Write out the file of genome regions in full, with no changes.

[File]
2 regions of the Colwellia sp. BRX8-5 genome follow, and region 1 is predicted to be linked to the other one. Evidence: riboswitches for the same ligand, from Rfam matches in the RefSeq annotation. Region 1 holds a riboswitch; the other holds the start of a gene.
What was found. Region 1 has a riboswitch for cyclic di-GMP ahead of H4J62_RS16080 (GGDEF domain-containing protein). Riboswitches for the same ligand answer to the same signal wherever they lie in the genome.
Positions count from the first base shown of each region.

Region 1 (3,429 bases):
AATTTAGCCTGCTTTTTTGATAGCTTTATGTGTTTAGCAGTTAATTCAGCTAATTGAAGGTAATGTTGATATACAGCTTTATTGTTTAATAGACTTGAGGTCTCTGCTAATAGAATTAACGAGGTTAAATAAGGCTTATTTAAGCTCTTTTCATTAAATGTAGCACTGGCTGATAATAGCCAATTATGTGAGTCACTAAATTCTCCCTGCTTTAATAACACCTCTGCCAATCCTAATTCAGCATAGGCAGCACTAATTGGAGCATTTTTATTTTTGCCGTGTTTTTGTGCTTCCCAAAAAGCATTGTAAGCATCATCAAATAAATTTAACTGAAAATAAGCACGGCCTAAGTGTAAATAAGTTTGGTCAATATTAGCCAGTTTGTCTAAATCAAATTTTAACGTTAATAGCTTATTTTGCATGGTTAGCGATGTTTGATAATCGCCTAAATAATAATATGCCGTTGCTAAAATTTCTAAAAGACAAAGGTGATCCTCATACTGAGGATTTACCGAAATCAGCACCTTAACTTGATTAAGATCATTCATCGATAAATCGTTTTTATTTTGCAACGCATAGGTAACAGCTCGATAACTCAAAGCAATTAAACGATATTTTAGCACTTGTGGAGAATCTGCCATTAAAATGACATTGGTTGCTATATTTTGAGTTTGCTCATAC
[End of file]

2 regions of the Colwellia sp. BRX8-5 genome follow, and region 1 is predicted to be linked to the other one. Evidence: riboswitches for the same ligand, from Rfam matches in the RefSeq annotation. Region 1 holds a riboswitch; the other holds the start of a gene.
What was found. Region 1 has a riboswitch for cyclic di-GMP ahead of H4J62_RS16080 (GGDEF domain-containing protein). Riboswitches for the same ligand answer to the same signal wherever they lie in the genome.
Positions count from the first base shown of each region.

Region 1 (3,429 bases):
AATTTAGCCTGCTTTTTTGATAGCTTTATGTGTTTAGCAGTTAATTCAGCTAATTGAAGGTAATGTTGATATACAGCTTTATTGTTTAATAGACTTGAGGTCTCTGCTAATAGAATTAACGAGGTTAAATAAGGCTTATTTAAGCTCTTTTCATTAAATGTAGCACTGGCTGATAATAGCCAATTATGTGAGTCACTAAATTCTCCCTGCTTTAATAACACCTCTGCCAATCCTAATTCAGCATAGGCAGCACTAATTGGAGCATTTTTATTTTTGCCGTGTTTTTGTGCTTCCCAAAAAGCATTGTAAGCATCATCAAATAAATTTAACTGAAAATAAGCACGGCCTAAGTGTAAATAAGTTTGGTCAATATTAGCCAGTTTGTCTAAATCAAATTTTAACGTTAATAGCTTATTTTGCATGGTTAGCGATGTTTGATAATCGCCTAAATAATAATATGCCGTTGCTAAAATTTCTAAAAGACAAAGGTGATCCTCATACTGAGGATTTACCGAAATCAGCACCTTAACTTGATTAAGATCATTCATCGATAAATCGTTTTTATTTTGCAACGCATAGGTAACAGCTCGATAACTCAAAGCAATTAAACGATATTTTAGCACTTGTGGAGAATCTGCCATTAAAATGACATTGGTTGCTATATTTTGAGTTTGCTCATAC